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by:InSearchOf
ID: 35109494
Thanks for the helpful info guys. Since this will be for by some external users I cannot disable external access and it would probably be a little difficult to know what IPs to allow unless they have static IPs. Moving to a different port sounds like a better bet. I assume this is done on the firewall?

As far as access goes I did import the private key to my workstation and the public key to the authorized_keys file. When I looked into the authorized_keys file it was empty so I copied and pasted the key into the file. I created a passphrase to go along with the key file. Apparently when the passphrase fails the client then prompts for a password.
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by:Dave Howe
ID: 35110622
for changing the port - no, you do that in the sshd_config (although you can do that on the firewall too - its a case of setting the static NAT on the firewall to map one port to another. its easier to just change the port in sshd_config though - look for a line near the top reading "Port 22")

Similarly, to disable password auth, find a line "#PasswordAuthentication yes" in the config, remove the # from the start, and change "yes" to "no"

This will allow *only* key based auth, with no password auth supported.
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by:InSearchOf
ID: 35111154
Ok. Thanks. I had Cisco change it on the firewall. I also changed the PasswordAuthentication to no. But it did not like my passphrase either.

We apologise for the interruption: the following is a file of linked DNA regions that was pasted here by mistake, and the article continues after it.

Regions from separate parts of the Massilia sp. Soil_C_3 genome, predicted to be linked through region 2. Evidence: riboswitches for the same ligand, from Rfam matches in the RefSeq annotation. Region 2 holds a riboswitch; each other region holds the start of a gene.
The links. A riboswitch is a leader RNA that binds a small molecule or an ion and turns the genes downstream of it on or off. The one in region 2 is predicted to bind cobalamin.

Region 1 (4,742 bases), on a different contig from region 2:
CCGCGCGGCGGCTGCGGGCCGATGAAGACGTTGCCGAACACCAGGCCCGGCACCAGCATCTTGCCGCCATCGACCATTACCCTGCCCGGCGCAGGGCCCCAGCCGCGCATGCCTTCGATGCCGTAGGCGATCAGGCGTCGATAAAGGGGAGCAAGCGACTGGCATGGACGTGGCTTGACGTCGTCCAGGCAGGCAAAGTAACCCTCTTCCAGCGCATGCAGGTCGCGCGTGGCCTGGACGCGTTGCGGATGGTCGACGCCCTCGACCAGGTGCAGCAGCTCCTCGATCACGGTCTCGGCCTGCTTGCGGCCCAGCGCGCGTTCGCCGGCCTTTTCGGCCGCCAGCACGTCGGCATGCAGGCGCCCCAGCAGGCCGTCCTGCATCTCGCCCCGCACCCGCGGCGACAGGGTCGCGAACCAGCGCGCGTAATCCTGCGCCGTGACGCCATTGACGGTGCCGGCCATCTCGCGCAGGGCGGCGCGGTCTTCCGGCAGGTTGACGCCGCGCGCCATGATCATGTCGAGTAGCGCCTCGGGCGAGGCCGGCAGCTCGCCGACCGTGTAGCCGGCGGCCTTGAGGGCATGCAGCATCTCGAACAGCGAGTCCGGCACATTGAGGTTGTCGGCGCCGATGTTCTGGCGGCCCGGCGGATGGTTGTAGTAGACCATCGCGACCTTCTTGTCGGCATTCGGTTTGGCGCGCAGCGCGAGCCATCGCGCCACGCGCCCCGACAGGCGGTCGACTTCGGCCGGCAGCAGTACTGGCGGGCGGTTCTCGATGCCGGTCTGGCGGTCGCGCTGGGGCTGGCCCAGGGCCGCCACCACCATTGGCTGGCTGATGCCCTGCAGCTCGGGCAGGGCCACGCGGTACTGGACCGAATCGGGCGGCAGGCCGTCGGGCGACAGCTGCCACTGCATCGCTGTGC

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by:Dave Howe
ID: 35111978
setting passwordauthentication to no should prevent it from even asking for your password - you are then required to use a public/private key (so should only be set once you are sure that is working)

it does require a restart of the sshd though - which may be why you aren't seeing it work yet.
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by:InSearchOf
ID: 35115895
It is not the password authentication I am asking about, it is the passphrase that is not working. When I make the connecyion it does except the key file but does not accept the passphrase even after recreating it. I rebooted after doing it. What am I missing? I installed and configuered openssh and created the key pair from links I got here and followed the instructions but I just followed steps because I did not understand what I was doing so it could be I missed something. I am using version 3.81 of openssh